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What is Biomonitoring?
  • A method of assessing human exposure to chemicals
  • Can be used to determine environmental exposure directly rather than relying on testing air or drinking water samples
  • Involves measuring environmental chemicals (or their metabolites or reaction products) in human tissues and fluids, such as blood and urine
  • Integrates all pathways/routes of exposure (such as ingestion or inhalation) to chemicals from all sources, including chemicals in the air, water, food, soil, dust, and consumer products
  • The purposes of biomonitoring include:
  • Determine which chemicals are getting into people's bodies and how much of those chemicals are in blood, urine, breast milk, or saliva
  • Monitor the number of people who have chemicals in their bodies at higher levels compared to a representative sample of residents in the US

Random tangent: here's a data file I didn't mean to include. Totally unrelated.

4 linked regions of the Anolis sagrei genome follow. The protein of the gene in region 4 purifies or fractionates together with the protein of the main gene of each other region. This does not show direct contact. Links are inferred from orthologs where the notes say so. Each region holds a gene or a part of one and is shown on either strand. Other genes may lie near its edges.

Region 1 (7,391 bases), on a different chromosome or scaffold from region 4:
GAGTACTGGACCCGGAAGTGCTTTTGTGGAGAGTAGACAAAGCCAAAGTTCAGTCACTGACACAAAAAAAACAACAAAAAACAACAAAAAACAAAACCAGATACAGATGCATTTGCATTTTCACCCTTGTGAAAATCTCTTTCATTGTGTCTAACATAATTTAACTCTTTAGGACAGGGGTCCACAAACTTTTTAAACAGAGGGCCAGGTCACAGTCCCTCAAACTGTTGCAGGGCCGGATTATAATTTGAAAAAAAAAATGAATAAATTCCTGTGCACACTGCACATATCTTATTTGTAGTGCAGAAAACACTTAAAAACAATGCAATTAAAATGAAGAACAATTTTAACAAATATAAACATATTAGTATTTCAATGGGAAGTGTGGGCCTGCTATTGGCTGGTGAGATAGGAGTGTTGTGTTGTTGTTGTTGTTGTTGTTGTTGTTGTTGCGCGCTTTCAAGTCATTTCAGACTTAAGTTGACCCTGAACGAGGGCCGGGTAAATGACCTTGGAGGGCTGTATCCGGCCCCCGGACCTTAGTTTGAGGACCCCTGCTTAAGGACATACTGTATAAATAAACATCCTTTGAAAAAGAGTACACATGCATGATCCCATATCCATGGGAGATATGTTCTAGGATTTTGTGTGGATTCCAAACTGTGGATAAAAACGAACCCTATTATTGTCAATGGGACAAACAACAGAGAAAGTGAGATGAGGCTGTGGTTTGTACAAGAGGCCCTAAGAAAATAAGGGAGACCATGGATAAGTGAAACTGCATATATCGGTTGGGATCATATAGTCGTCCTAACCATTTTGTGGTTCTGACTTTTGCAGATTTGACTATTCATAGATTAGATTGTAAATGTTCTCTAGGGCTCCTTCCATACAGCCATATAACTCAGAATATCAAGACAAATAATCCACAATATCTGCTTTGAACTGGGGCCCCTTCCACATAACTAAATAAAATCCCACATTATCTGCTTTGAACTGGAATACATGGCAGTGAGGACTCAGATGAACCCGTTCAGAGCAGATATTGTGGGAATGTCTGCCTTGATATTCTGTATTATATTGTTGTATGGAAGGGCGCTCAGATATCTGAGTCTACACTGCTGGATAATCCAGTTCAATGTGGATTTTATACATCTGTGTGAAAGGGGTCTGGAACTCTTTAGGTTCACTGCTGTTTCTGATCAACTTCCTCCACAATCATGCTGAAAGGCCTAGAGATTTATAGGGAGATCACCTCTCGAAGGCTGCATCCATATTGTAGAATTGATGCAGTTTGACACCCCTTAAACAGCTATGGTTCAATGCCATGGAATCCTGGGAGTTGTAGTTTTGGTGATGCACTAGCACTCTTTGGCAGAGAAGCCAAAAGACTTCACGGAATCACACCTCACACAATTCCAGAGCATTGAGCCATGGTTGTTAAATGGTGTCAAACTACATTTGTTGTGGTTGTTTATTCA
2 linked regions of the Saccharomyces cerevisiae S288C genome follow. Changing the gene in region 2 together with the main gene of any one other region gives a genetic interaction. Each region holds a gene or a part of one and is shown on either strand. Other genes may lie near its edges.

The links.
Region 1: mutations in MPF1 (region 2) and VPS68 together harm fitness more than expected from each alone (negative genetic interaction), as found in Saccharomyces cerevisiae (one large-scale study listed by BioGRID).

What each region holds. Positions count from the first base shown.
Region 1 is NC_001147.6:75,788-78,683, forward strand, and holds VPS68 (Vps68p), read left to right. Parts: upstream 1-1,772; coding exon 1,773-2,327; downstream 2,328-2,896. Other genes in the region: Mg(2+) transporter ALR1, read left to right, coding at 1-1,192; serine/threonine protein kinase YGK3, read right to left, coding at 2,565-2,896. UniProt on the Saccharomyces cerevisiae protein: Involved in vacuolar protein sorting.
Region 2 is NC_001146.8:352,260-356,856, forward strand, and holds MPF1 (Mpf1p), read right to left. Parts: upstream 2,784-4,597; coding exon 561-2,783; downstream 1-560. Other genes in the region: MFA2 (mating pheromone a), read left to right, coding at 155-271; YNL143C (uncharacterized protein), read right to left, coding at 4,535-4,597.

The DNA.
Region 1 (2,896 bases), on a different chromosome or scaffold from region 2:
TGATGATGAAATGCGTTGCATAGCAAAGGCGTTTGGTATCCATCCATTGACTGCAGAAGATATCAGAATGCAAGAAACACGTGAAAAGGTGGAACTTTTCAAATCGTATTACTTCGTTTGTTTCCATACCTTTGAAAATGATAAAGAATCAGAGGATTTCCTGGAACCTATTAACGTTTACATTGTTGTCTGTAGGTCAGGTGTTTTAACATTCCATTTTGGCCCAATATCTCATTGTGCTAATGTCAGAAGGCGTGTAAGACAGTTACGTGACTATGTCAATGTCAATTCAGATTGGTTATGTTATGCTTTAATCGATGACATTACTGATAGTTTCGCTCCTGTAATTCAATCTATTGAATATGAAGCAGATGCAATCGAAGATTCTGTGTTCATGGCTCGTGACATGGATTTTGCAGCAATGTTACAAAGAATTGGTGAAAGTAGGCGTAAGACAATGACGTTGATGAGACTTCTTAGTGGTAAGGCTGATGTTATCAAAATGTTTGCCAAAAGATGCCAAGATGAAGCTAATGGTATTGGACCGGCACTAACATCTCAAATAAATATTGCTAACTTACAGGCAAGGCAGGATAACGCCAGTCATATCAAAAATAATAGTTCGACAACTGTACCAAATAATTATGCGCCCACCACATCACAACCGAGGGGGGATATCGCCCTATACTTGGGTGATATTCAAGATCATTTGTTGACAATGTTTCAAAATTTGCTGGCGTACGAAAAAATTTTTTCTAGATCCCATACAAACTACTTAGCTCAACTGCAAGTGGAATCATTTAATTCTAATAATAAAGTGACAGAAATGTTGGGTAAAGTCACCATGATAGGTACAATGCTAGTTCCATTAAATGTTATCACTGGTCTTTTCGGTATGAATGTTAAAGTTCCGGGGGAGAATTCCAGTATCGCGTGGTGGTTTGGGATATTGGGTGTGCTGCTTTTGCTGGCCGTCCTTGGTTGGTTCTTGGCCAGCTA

• Track exposure trends
  • Help assess the effectiveness of public health actions to prevent excessive exposure to chemicals

  • Such public health and health promotion actions include:
  • Environmental regulations
  • Public health policies/interventions
  • Safer consumer product development
  • The basic steps in biomonitoring are:
  • Identify community
  • Recruit participants
  • Collect samples
  • Sample analysis
  • Report-back to participants
  • Empower individuals to make decisions around controlling exposures to reduce negative impacts on health.
  • The NM EPHT Web site is supported by Cooperative Agreement Number 5 U38EH000949 from the Centers for Disease Control and Prevention (CDC). Its contents are solely the responsibility of the authors and do not necessarily represent the official views of CDC. Please use the following citation: " Retrieved Mon, 29 May 2017 14:57:06 from New Mexico EPHT Tracking Public Web site: ".

    Content updated: Thu, 10 Nov 2016 16:41:39 MST